It will be really hard to do once you’ve baked your DIY Shrinky Dink.

Once you’ve colored in your designs, cut them out.  

Applying Heat

DIY Shrinky Dinks before and after applying heat

Now you’ll want to arrange your designs on a sheet pan, with a sheet of parchment paper underneath them.  

This will keep your DIY shrinky dinks from sticking to your pan and ruining it.  

You’ll need to preheat your oven to 350 degrees.  

Once the oven reaches temperature, place your sheet pan on the middle rack. 

It won’t take very long for them to shrink up, only about 2 to 3 minutes, so I DO NOT recommend walking away from your oven.  

It’s also super fun to watch, so why miss all the action?

Don’t freak out if your DIY Shrinky dinks start to curl up.  That’s perfectly normal.  They’ll uncurl again.  

The reason I recommended not making your designs too small is because of this curling. 

Tiny designs have more possibility of the sides touching each other when they curl up in the heat.  So keep this in mind when drawing.  

Once your designs have uncurled and are flat again, they won’t shrink anymore, so you can take it out of the oven.  

Be super careful, since they’ll be hot.  You’ll want to let the cool for a few minutes before trying to handle them.  

Completed DIY Shrinky Dinks

What To Do With Your DIY Shrinky Dinks

Now that you’ve finished making your DIY Shrinky Dinks, there’s tons of ways you can use them!  

I’ve seen necklaces, bracelets, earrings, and all sorts of jewelry made from them.

They also make great luggage tags or sun catchers!  

Have you made DIY Shrinky Dinks?  What did you do with them?  I’d love to hear the answers in the comments!  

Looking for other fun DIY crafts?  Check out the craft project you can play when your done with this DIY Mancala Game Board project!

Yield: Several DIY Shrinky Dinks

DIY Shrinky Dinks: Use Recycled Plastic To Make This Retro Craft!

Completed DIY Shrinky Dinks

Recycle old plastic containers into these cool DIY Shrinky Dinks!

Active Time 15 minutes
Total Time 15 minutes
Difficulty Easy
Estimated Cost $1.00


  • a flat piece of #6 plastic
  • permanent markers
  • parchment paper


  • scissors
  • a sheet pan
  • a hole puncher (optional)


  1. Locate a flat piece of #6 plastic. Make sure it is clean and dry.
  2. Preheat your oven to 350 degrees.
  3. Using permanent markers, decorate shapes and designs on the plastic.
  4. Cut out the plastic, with the knowledge that it will shrink down to about 1/3 it's original size.
  5. If you plan to make a charm, punch a hole in your design before baking.
  6. Arrange your plastic pieces on a sheet pan with a piece of parchment paper underneath them to prevent sticking.
  7. Place your baking sheet on the middle rack of your oven.
  8. Watch your DIY Shrinky Dinks closely. They will curl up and then flatten out again as they shrink. This whole process should take somewhere between 2 and 3 minutes.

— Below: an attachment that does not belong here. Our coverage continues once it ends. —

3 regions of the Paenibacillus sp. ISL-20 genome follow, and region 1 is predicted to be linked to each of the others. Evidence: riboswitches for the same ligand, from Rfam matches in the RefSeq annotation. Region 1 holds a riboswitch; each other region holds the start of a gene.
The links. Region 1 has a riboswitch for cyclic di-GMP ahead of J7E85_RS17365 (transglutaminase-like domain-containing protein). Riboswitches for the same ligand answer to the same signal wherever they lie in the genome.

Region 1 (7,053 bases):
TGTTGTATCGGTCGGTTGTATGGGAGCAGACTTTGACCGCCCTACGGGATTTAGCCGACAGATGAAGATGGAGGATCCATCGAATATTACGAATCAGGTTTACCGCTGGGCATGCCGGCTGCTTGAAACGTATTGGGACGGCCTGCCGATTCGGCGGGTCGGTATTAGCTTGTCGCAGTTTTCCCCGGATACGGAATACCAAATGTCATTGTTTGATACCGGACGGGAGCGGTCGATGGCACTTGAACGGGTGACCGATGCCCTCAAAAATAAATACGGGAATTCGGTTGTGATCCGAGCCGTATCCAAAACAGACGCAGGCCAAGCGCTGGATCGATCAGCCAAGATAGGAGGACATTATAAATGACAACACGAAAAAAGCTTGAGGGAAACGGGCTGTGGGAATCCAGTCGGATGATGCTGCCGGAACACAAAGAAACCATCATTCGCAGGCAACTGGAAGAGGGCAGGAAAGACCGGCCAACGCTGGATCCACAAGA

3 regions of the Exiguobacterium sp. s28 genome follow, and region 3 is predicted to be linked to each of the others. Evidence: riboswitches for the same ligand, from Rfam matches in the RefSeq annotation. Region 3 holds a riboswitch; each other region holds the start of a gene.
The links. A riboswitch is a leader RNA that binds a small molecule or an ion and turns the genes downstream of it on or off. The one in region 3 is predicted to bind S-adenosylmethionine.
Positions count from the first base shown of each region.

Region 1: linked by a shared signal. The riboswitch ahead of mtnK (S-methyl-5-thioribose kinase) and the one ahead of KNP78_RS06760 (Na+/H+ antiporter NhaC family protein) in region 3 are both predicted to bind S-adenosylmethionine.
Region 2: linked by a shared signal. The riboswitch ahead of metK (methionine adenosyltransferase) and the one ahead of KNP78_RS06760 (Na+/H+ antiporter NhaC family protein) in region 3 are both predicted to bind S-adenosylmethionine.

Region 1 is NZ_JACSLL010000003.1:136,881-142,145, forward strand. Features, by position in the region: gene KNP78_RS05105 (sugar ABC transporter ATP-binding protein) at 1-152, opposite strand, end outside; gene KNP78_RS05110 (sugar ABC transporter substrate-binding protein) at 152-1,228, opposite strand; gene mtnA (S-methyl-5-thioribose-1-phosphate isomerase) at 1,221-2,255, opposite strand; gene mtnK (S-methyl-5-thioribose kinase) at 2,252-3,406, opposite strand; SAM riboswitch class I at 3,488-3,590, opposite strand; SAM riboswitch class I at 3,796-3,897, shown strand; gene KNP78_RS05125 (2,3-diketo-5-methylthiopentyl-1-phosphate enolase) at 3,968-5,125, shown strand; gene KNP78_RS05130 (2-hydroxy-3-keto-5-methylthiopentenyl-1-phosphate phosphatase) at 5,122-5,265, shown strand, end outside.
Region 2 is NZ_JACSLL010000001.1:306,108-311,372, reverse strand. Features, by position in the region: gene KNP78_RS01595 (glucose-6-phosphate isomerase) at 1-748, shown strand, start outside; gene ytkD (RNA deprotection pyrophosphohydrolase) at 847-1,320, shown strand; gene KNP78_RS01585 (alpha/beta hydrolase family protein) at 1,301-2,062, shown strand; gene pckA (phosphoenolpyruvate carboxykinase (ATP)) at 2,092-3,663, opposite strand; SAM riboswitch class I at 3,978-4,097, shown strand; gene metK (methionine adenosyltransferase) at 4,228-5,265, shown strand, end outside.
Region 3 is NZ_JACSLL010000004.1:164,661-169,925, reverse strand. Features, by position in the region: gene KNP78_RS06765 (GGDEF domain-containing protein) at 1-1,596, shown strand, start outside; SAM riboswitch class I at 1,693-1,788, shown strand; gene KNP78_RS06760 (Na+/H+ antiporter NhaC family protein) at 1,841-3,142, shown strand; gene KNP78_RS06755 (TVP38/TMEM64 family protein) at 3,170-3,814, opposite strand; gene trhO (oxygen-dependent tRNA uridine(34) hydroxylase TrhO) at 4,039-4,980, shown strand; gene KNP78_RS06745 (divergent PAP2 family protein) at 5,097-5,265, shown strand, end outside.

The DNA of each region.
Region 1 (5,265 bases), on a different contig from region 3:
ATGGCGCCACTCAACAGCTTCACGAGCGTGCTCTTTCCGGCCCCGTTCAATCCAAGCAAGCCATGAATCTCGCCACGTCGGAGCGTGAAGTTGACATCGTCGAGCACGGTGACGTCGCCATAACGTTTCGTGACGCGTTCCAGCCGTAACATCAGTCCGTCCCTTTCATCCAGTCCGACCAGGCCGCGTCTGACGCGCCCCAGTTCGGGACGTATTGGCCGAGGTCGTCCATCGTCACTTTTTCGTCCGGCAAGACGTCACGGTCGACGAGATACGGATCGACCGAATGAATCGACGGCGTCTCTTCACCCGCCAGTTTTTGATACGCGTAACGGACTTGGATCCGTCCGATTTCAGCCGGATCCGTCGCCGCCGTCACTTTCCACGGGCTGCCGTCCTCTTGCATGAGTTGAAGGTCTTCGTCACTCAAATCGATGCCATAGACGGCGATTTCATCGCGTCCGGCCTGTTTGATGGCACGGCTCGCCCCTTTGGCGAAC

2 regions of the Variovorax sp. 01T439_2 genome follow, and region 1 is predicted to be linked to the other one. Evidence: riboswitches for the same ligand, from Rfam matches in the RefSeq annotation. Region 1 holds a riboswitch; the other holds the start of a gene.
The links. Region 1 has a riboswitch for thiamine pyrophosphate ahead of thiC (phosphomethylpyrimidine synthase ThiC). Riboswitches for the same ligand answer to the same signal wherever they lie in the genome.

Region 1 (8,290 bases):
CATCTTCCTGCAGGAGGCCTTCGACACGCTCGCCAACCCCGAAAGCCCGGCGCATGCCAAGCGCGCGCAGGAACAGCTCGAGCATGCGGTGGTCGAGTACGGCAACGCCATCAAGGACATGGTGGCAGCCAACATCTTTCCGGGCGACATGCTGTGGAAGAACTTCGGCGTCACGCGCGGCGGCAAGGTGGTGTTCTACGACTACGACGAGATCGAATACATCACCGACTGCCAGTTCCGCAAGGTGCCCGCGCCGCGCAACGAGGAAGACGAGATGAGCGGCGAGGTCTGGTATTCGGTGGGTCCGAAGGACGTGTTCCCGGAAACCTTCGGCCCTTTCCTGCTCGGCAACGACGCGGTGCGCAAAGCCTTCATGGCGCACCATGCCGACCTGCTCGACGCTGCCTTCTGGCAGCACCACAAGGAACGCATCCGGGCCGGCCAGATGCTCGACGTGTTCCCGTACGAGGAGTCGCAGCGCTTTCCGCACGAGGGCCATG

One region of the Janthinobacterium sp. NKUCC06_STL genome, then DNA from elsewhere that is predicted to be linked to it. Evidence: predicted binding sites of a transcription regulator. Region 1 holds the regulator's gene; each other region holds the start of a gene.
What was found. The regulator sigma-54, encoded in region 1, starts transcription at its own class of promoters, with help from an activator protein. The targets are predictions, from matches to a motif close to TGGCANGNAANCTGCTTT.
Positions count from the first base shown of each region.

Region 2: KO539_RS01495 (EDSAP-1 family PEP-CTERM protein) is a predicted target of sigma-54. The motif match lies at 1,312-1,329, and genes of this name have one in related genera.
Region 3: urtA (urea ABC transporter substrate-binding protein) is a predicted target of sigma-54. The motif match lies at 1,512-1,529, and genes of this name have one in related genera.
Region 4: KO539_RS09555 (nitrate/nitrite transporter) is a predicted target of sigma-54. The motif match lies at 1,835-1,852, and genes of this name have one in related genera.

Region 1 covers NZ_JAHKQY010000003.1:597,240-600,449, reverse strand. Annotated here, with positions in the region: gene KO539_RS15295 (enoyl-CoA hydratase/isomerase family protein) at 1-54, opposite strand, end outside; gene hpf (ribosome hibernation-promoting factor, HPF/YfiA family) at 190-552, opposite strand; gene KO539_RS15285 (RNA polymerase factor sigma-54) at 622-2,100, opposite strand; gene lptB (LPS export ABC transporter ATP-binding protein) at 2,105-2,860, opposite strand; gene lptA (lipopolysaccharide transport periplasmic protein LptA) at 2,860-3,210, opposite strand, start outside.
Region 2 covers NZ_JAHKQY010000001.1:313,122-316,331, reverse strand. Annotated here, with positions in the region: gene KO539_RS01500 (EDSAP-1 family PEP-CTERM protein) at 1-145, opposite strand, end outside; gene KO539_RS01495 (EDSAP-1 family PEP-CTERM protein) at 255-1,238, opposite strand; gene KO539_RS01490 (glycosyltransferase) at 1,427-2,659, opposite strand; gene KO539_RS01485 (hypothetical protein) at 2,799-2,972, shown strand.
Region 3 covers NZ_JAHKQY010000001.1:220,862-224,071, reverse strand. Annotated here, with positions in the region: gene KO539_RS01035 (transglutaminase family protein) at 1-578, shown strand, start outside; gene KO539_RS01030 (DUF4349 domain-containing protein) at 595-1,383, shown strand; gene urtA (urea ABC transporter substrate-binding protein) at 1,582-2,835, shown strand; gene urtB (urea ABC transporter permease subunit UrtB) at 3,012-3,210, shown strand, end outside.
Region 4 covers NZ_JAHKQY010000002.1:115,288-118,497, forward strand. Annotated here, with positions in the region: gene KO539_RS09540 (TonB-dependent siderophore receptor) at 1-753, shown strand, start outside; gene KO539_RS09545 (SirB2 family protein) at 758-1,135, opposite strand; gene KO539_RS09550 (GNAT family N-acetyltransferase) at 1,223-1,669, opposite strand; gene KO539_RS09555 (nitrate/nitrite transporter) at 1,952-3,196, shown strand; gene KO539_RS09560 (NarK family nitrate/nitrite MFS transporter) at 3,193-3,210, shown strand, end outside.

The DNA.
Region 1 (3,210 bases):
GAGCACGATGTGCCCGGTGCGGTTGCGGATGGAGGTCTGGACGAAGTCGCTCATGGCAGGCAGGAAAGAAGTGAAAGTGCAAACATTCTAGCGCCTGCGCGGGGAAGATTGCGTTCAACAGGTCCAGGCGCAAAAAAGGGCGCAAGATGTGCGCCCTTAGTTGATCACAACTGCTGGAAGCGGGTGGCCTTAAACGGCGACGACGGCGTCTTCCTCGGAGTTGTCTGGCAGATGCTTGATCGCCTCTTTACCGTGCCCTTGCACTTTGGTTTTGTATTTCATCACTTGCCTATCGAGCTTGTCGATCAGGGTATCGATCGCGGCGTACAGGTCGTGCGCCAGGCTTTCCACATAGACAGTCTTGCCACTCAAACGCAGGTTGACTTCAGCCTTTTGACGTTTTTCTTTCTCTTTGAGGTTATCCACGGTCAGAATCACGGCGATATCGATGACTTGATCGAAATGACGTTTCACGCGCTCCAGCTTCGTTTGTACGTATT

9. Remove the pan from the oven and let your designs cool.


Melting plastic may let off fumes. Please make sure you ventilate your area properly when completing this project.

Children should never use the oven unsupervised, so please have a parent complete the oven steps of this project.

DIY Shrinky Dinks: Use Recycled Plastic To Make This Retro Craft!


Monday 25th of December 2023

Great instructions! I found some printable Christmas ornament templates online, used them to cut out ornaments, decorated them with my 4 year old, and made amazing little ornaments!

Louise Emery

Tuesday 26th of December 2023

That's a great idea!


Saturday 11th of November 2023

I am going to try making some of the charms for Crocs.

Louise Emery

Saturday 11th of November 2023

That's a great idea!


Sunday 20th of August 2023

Oh wow! I forgot about Shrinky Dinks! I made them when I was young (early 1980's), and now I have a new project to do with my young adults in our school library makerspace. They are going to LOVE this! Thanks for the great instructions and the tip about using #6 plastic. I will be asking our school staff to save up their #6 plastic containers for our students to use.


Monday 3rd of July 2023

it’s so fun!!!!


Friday 12th of May 2023

Love this Can you use paint or ink for like a handprint or only marker ? Thanks


Sunday 11th of June 2023

@Sabrina, you CAN use paints, however, they turn out best if you shrink them first and paint after they've cooled. A lot of times, depending on the character or picture you are using, it even makes it look better to paint or color it on the back side of the image. That way, when you are coloring it, regardless of what medium you use, you aren't touching your outline, so sometimes it looks much cleaner and neater when you color the back of it, instead of the front. I definitely recommend sealing your work with Mod Podge or even epoxy resin if you use paint though, as it has a greater risk of being scratched off then markers would.

Louise Emery

Sunday 14th of May 2023

I've seen others use paint or ink. I haven't done it myself, so I can't verify how it would turn out.